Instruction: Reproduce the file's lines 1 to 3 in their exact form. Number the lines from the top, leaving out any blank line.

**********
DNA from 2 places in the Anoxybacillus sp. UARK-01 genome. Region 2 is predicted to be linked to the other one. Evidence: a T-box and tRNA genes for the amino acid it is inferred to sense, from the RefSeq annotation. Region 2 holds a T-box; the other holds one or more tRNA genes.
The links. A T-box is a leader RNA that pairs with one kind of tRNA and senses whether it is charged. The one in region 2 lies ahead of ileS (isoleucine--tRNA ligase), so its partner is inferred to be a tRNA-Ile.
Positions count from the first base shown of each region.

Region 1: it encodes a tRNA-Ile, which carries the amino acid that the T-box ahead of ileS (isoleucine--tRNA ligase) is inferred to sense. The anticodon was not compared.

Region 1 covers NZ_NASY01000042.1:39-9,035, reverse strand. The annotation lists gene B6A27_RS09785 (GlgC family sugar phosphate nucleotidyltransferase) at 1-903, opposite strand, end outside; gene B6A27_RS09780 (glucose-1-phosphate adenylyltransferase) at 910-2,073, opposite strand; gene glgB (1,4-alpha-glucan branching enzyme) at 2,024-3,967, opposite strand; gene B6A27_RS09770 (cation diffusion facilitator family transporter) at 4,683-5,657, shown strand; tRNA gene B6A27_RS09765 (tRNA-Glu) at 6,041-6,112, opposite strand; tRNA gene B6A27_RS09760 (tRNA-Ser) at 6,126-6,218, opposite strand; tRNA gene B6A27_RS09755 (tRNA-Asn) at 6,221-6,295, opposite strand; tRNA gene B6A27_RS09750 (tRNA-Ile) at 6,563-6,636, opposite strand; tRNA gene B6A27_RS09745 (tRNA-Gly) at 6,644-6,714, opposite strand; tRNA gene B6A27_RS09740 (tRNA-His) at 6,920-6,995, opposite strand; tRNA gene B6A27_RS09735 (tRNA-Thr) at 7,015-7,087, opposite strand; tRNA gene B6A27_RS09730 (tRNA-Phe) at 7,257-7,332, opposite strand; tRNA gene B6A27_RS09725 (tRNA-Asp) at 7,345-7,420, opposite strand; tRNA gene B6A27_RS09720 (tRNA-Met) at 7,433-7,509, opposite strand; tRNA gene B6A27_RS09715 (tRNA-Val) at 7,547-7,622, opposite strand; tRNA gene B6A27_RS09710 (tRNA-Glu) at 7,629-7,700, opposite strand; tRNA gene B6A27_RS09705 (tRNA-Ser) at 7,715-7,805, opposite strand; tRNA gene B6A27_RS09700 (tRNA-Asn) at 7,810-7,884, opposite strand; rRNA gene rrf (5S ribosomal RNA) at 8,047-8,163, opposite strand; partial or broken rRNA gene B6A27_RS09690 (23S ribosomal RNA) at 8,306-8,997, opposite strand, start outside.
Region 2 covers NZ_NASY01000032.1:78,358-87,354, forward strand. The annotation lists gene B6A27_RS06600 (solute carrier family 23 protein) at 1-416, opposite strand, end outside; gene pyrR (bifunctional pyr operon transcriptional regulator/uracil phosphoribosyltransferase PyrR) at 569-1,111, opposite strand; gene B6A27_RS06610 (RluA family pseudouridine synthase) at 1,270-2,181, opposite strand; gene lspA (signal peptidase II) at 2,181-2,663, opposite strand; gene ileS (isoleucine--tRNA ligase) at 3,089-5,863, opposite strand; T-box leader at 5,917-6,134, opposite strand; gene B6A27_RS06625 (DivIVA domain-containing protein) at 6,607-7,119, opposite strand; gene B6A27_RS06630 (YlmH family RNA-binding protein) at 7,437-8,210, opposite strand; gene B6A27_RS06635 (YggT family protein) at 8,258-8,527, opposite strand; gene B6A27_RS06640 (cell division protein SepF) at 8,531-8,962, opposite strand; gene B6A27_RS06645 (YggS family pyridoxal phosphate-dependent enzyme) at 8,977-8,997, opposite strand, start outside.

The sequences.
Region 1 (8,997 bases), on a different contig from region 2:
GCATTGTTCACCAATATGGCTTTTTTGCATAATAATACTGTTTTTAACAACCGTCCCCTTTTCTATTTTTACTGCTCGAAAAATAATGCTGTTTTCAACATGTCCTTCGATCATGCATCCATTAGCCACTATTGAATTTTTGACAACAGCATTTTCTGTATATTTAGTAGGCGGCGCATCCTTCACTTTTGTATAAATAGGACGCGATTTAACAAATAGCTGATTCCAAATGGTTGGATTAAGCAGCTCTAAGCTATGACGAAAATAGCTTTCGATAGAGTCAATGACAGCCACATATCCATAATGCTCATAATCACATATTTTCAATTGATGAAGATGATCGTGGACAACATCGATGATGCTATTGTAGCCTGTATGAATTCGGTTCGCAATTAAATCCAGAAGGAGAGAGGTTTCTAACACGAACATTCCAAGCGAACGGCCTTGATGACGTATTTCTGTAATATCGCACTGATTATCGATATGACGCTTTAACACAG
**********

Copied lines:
DNA from 2 places in the Anoxybacillus sp. UARK-01 genome. Region 2 is predicted to be linked to the other one. Evidence: a T-box and tRNA genes for the amino acid it is inferred to sense, from the RefSeq annotation. Region 2 holds a T-box; the other holds one or more tRNA genes.
The links. A T-box is a leader RNA that pairs with one kind of tRNA and senses whether it is charged. The one in region 2 lies ahead of ileS (isoleucine--tRNA ligase), so its partner is inferred to be a tRNA-Ile.
Positions count from the first base shown of each region.